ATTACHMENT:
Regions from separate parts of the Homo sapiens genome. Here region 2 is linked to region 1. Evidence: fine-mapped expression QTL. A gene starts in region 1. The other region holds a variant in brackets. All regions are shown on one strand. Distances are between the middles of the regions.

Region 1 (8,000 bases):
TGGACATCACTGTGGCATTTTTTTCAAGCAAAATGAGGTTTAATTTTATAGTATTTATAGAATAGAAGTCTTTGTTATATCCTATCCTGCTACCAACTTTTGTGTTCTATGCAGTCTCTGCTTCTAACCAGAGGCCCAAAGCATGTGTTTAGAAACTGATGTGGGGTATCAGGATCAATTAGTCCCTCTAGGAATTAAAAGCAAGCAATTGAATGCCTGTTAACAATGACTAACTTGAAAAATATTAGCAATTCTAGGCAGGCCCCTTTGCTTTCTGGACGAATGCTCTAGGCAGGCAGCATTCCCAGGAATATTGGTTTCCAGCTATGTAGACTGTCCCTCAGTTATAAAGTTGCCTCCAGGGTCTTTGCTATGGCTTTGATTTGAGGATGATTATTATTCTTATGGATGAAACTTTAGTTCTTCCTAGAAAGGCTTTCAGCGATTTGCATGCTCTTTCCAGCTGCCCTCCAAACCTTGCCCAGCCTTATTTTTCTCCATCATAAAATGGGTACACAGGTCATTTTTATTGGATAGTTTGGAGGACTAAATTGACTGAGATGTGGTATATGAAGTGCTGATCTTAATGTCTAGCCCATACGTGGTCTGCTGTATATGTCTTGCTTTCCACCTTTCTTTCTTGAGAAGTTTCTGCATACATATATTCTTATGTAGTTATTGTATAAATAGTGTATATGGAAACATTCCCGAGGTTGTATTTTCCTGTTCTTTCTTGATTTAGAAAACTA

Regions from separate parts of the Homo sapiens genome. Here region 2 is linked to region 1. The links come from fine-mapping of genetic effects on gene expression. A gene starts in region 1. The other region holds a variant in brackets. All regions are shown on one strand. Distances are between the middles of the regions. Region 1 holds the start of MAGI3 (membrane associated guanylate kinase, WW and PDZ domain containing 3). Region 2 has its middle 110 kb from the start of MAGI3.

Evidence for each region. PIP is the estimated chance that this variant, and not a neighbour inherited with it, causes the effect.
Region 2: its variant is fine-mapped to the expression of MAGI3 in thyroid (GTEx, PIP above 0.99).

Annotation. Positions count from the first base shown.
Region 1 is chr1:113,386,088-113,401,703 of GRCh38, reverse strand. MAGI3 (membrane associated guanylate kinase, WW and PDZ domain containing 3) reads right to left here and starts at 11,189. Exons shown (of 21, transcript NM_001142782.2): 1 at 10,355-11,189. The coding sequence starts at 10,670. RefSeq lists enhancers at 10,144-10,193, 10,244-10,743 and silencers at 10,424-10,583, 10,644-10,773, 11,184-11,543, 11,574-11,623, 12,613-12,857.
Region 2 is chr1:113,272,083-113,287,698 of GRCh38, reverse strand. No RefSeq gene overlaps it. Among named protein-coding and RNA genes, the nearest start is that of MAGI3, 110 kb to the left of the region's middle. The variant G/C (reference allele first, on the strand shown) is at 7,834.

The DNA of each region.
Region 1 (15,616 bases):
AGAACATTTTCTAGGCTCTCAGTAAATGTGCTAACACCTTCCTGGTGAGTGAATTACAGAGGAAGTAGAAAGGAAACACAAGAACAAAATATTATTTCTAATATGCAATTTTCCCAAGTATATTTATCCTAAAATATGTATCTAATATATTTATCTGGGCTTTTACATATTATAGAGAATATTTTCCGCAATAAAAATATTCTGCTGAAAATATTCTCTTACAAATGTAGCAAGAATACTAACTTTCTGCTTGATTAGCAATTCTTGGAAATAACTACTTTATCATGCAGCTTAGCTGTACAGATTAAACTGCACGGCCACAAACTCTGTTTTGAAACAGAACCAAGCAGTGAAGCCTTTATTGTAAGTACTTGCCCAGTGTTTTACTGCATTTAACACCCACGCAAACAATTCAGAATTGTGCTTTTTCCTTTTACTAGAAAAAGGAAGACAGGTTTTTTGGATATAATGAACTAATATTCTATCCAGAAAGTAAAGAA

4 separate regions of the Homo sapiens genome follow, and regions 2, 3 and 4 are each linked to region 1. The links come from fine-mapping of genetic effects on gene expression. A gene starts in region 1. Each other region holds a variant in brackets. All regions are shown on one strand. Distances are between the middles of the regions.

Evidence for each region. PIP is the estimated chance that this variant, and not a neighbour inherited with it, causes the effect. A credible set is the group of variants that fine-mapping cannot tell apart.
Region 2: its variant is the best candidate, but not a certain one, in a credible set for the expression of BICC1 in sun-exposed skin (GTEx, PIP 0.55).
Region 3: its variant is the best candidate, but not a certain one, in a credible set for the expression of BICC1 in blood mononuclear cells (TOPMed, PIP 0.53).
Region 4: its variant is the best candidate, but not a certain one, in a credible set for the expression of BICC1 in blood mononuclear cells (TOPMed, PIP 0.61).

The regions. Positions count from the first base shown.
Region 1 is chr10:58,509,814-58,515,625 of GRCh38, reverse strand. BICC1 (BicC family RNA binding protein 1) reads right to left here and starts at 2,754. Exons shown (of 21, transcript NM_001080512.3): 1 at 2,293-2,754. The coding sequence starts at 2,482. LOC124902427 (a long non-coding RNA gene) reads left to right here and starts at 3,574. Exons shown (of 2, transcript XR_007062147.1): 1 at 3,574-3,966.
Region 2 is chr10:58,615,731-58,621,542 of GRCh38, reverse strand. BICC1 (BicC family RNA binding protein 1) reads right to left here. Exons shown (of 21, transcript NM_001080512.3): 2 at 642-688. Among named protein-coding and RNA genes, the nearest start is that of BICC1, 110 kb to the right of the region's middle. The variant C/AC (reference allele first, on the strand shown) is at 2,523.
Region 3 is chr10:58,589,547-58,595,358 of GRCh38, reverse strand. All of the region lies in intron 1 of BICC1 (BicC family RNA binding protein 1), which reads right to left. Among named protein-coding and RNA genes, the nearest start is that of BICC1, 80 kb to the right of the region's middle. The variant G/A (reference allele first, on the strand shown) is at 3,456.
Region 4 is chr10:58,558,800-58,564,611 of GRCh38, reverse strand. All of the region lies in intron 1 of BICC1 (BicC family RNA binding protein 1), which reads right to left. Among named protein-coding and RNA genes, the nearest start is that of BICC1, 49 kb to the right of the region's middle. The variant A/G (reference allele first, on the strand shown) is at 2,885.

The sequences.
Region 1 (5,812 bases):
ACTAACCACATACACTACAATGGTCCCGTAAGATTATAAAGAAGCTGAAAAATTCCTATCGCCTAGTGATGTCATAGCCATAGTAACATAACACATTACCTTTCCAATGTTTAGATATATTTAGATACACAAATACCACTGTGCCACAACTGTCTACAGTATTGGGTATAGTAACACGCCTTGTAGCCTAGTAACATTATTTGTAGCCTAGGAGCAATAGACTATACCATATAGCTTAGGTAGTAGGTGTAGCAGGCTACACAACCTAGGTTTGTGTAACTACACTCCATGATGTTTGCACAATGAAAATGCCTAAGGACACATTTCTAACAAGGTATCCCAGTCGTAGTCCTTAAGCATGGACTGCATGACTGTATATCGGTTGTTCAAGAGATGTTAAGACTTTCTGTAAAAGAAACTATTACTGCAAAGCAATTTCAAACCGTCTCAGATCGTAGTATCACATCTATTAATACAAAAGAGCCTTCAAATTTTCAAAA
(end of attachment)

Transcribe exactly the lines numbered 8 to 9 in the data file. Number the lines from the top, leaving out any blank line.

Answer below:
Region 1 is chr1:113,386,088-113,401,703 of GRCh38, reverse strand. MAGI3 (membrane associated guanylate kinase, WW and PDZ domain containing 3) reads right to left here and starts at 11,189. Exons shown (of 21, transcript NM_001142782.2): 1 at 10,355-11,189. The coding sequence starts at 10,670. RefSeq lists enhancers at 10,144-10,193, 10,244-10,743 and silencers at 10,424-10,583, 10,644-10,773, 11,184-11,543, 11,574-11,623, 12,613-12,857.
Region 2 is chr1:113,272,083-113,287,698 of GRCh38, reverse strand. No RefSeq gene overlaps it. Among named protein-coding and RNA genes, the nearest start is that of MAGI3, 110 kb to the left of the region's middle. The variant G/C (reference allele first, on the strand shown) is at 7,834.